The last 6 weeks have been full of challenges for our entire TIS family as we have had to adjust to online learning. Through this process, I have reflected a lot about what makes a great teacher, and why teachers are so integral to ensuring our children are happy, safe, encouraged, loved, and mentored in order to help them become better human beings each and every day.
When I was a little girl I was lucky enough to attend a brand new school on the outskirts of a city in Canada. My elementary experience was just the best!! I had several teachers and a principal who made a positive difference in my life during that time and I am grateful for every one of them.
My elementary principal, Mr.Wallace, was amazing. When I missed the school bus one time when I was 7 he took 45 minutes from his day and drove me home. I’m so grateful that I had a principal who cared enough to get me home.
Mrs. Webster (Grade 3) had many games and competitions in her classroom. We all pushed each other to see who could read the most books and answer the most questions the quickest. As a teacher, I tried to emulate that and I tried to make my classroom a fun place. I’m grateful that Mrs. Webster was such a fun teacher.
Mr.Falk (Grade 5) is still my all-time favourite teacher. He had so many animals in the classroom-snakes, lizards, hamsters, fish, and a bunny. We learned first hand about life cycles and how to be responsible and help others. He was also sooo excited about Halleys Comet that we all were too! His dictionary game was a hit with me-and when I had a class of my own, I always used It. I am so grateful that I had a teacher who loved animals and science as much as I did!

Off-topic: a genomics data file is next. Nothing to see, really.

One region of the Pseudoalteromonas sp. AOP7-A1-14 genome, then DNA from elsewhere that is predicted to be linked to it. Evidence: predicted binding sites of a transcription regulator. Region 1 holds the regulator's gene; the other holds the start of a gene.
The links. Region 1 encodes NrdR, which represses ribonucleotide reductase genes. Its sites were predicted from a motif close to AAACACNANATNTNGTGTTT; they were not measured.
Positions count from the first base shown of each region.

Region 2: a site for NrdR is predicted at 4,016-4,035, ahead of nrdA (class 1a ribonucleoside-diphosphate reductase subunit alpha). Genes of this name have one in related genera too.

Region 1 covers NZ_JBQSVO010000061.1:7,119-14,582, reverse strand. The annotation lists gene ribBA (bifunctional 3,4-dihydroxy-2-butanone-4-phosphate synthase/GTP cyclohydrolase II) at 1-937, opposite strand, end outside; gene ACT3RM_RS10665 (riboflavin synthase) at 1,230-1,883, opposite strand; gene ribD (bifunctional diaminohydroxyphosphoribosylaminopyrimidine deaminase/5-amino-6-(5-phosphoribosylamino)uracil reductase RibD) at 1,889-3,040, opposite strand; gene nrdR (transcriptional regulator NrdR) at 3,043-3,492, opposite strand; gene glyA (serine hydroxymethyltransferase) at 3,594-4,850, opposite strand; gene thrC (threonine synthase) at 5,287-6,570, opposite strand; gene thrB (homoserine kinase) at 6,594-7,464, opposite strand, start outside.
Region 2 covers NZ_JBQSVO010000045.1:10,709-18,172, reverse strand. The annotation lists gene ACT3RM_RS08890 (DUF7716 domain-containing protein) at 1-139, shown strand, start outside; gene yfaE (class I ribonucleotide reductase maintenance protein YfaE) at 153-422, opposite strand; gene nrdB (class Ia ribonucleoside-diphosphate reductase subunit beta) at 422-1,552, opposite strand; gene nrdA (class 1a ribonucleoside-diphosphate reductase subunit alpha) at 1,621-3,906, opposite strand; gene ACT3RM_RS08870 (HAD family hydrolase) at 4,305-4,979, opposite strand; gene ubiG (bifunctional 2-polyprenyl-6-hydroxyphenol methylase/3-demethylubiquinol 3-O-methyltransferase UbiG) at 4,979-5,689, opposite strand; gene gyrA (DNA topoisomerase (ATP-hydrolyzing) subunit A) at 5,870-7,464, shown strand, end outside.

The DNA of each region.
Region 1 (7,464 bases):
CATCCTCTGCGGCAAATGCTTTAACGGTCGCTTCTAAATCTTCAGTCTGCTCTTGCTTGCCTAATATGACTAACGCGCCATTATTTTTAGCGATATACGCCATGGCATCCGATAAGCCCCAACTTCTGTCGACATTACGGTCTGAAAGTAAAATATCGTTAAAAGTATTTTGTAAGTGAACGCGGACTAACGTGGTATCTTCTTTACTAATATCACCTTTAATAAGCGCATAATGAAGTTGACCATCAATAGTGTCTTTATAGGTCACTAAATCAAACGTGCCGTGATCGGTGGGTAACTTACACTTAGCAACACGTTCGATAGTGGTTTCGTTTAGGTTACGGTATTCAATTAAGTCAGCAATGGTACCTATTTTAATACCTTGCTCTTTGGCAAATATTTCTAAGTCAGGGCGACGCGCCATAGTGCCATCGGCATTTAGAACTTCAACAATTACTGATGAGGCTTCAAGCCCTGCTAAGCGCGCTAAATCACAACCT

Mrs. Pederson (Grade 6) taught me about how much fun project-based learning is. We completed so many cool projects that year. There was a forest outside the school and we would spend countless hours exploring it, climbing trees, and playing hide and seek. I am grateful that I had a teacher who understood that learning in the great outdoors is an important way to teach students to appreciate the world around them.
In the winter the huge hill next to the school was filled with all of us on our crazy carpets and toboggans. We would build jumps to go over, and it was fun to intentionally try and crash into each other. I am grateful that our school let us take risks in order to understand what being brave feels like.
Every morning the school played the anthem and we raised the Canadian flag. I was part of the flag-raising team and learned how to fold the flag. I’m grateful that I got to learn about my country and why it’s so special.
My elementary school was filled with amazing educators and experiences. I learned how to downhill ski because our teachers organised it. We went on other amazing field trips. One of my favourites was to the Hutterite Colony near my house. We got to see the inner workings of their farm and the ladies baked homemade buns with us. In grade six I also got to go to Camp Goldeye and I spent the week with my classmates and my dad climbing mountains and glaciers. I remember the learnings from these trips far more than any lesson in a classroom. I am grateful that our teachers cared enough that they planned field trips and I’m grateful that they would sometimes leave their own families overnight so that I could have those memories today.